Don McMillan: Life After Death by PowerPoint, a YouTube Presentation, September 15th 2008.

Techniques for Spoiling Your Own Scientific Talk by Joseph F. Bunnett of the University of California, Santa Cruz, CA 95064 J. Chem. Educ., 1995, 72 (12). I found, on Google, a copy of his Illustrative PowerPoint  presentation is posted, but the article itself was harder to find.

Presentation Zen: The Sound Of One Room Napping by Garr Reynolds

Death by PowerPoint in Wikipedia, 2011.

PowerPoint Hell: Don’t Let This Happen to Your Next Presentation (An off day for Bill Gates?), March 25, 2009. [Subtitled: In the “so bad it’s good” category, we honor eight PowerPoint slides that will make you say, “Holy $#@%, What were they thinking? Did Bill make these work?]


Story Board Related

Multimedia Or Just Plain Storytelling By Jane Stevens for the Knight Digital Media Center, Updated May 17, 2011.

Story Board for Pre-Production Videos – This works fro presentation, I done learned it before I had a care for creating more complex media presentations; it was all about viewgraphs then. Google PowerPoint Storyboards for other views on this process.

Other Highly Praised Mostly Book Based Resources

Resonate: Present Visual Stories that Transform Audiences [Paperback] by Nancy Duarte.

Multimedia Learning [a Paperback] by Richard E. Mayer

The Elements of Graphic Design: Space, Unity, Page Architecture, and Type [Paperback] by Alexander W. White.

Beyond Bullet Points: Using Microsoft PowerPoint to Create Presentations That Inform, Motivate, and Inspire [Paperback] by Cliff Atkinson

The Short Road to Great Presentations: How to Reach Any Audience Through Focused Preparation, Inspired Delivery, and Smart Use of Technology [Paperback] by Peter & Cheryl Reimold

Presentations That Get Results: 14 Reasons Yours May Not [Paperback] by Marian K. Woodall

Non-Designer’s Design Book, The (3rd Edition) [Paperback] by Robin Williams. [Disclosure: reviewed by me for macCompanion]

Robin Williams Design Workshop, The Second Edition [Paperback]. [Disclosure: reviewed by me for macCompanion]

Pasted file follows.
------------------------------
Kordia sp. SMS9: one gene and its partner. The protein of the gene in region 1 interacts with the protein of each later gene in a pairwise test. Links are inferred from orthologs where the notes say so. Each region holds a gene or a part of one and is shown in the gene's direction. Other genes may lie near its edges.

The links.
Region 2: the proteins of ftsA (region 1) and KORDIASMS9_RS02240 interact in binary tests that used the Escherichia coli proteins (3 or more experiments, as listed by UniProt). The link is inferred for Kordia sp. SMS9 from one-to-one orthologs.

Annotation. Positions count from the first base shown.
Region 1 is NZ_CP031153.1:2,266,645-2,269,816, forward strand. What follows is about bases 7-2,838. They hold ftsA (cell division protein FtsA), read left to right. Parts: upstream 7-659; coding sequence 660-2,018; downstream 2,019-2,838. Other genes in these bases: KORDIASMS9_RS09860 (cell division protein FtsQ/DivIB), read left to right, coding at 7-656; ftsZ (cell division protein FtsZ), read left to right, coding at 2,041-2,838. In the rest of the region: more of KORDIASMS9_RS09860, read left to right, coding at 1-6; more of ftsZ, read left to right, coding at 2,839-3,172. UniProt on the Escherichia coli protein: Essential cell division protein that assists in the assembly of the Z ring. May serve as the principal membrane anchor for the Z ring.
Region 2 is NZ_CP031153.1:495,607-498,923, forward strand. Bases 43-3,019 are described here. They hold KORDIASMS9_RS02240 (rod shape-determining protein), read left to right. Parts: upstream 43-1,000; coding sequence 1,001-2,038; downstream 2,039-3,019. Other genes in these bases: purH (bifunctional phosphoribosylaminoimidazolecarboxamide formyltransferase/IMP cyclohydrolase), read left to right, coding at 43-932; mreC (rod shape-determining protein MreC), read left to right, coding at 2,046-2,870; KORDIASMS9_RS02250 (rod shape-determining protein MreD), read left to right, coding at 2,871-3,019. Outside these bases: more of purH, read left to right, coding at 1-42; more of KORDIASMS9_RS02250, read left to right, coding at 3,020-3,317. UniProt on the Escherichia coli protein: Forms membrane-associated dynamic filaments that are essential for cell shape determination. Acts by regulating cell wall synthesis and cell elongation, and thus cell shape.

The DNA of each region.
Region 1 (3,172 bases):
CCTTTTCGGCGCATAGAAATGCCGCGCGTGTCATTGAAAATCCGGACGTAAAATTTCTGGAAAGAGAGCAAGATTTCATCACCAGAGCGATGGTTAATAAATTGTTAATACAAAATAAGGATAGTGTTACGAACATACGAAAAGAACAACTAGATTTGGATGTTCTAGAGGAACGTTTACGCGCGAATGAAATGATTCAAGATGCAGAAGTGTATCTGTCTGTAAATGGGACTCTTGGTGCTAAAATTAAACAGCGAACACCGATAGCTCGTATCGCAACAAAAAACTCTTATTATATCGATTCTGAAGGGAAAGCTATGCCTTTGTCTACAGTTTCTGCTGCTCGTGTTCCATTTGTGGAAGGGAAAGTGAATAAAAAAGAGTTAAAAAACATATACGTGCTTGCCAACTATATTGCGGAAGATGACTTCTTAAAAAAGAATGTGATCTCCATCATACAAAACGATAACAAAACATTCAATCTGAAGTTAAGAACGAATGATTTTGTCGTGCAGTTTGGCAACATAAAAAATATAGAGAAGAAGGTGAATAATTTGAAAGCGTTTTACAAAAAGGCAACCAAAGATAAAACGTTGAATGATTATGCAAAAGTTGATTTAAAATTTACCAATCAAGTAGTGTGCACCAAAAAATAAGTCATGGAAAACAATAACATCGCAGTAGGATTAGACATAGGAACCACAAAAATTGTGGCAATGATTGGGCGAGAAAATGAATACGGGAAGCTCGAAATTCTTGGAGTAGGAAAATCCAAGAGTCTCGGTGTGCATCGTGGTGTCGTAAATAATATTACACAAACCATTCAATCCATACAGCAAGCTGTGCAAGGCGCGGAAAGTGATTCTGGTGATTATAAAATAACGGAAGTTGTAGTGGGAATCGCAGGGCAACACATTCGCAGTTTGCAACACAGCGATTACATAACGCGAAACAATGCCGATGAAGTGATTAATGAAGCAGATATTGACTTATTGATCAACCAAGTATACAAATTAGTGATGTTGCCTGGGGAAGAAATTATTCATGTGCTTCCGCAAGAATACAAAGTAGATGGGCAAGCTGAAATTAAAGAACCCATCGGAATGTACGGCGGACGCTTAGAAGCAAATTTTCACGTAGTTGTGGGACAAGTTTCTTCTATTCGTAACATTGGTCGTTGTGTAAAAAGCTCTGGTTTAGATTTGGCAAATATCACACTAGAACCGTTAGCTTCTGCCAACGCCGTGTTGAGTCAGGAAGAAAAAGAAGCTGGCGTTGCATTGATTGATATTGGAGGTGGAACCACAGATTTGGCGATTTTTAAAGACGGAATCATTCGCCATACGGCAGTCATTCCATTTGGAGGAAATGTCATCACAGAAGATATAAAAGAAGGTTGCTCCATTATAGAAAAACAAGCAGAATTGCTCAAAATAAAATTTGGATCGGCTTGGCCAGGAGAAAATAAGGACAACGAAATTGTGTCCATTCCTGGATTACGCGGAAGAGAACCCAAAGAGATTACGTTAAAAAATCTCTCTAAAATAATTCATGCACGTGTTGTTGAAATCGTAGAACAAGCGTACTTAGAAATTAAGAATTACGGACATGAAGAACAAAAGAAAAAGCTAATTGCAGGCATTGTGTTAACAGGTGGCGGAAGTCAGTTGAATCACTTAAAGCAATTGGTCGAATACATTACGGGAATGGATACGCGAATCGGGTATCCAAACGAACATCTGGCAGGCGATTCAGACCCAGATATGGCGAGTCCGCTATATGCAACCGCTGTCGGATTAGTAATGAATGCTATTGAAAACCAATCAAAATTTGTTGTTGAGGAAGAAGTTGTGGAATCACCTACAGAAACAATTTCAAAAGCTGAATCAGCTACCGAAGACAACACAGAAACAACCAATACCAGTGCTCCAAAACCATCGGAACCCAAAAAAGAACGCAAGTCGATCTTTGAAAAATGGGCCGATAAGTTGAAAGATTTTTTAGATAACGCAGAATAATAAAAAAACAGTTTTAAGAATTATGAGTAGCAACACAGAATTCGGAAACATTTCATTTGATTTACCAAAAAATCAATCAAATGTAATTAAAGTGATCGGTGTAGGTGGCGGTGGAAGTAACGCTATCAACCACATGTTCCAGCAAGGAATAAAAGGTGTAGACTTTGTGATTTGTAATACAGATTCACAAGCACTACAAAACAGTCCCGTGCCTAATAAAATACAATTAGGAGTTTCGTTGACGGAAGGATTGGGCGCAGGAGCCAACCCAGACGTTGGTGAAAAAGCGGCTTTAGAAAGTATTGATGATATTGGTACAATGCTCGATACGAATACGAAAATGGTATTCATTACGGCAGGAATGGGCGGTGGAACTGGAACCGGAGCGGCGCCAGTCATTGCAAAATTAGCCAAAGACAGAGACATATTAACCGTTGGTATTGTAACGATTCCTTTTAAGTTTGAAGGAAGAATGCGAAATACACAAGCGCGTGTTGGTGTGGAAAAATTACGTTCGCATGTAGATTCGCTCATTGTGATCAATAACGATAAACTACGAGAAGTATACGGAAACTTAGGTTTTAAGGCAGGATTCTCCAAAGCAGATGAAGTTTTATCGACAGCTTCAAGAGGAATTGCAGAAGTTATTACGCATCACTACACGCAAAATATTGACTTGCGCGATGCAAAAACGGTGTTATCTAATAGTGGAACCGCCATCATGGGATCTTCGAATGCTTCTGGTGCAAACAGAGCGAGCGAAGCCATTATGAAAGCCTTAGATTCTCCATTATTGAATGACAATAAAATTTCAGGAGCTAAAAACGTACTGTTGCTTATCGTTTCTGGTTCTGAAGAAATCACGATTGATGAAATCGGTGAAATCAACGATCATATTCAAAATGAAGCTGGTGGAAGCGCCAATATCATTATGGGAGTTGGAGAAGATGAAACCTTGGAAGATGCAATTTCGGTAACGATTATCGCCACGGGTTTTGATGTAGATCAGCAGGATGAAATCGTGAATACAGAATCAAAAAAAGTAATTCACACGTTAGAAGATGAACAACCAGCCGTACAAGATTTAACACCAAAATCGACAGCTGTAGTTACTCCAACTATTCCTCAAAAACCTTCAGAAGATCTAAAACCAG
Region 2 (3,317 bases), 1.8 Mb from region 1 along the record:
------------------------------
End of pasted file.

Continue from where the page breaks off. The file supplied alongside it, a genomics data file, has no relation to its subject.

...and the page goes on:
The Non-Designer’s Design and Type Books, Deluxe Edition [Paperback] by Robin Williams. [Disclosure: first edition reviewed by me for macCompanion]

The Ten Commandments of Effective Visuals by Deborah Kendell on August 23, 2009 for the Effective Leadership Community Blog.



Remember it’s all about getting, keeping the audience’s attention and making you look credible!


You will have noticed, quickly I hope, that I violate some of the graphics concepts I espouse, in my illustrations. However, splitting hairs, this is an article, not a presentation.

I also didn’t always document from which set of slides I grabbed an example, mia culpa – authors-presenters may you all forgive me; it’s not a copyright violation, just my getting absent minded and being to lazy to recheck four or five dozen files for the samples I extracted.

By Mike Hubbartt, © Copyright 2011, All Rights Reserved.

I like using MAMP (Mac Apache MySQL PHP) to develop server-based code when not connected to a test server, and one of my classes in school had several projects where we use PHP and MySQL, so this short piece is on the basics of configuring and using Eclipse Helios to write the PHP code and MAMP to provide server-side functionality on your computer to create a basic PHP application.

  1. Download and install Eclipse for your development platform from here.
  2. Download and install MAMP (or WAMP if you run Windows, LAMP if you run Linux, and SAMP if you run Solaris). You do not need the Pro version of the software.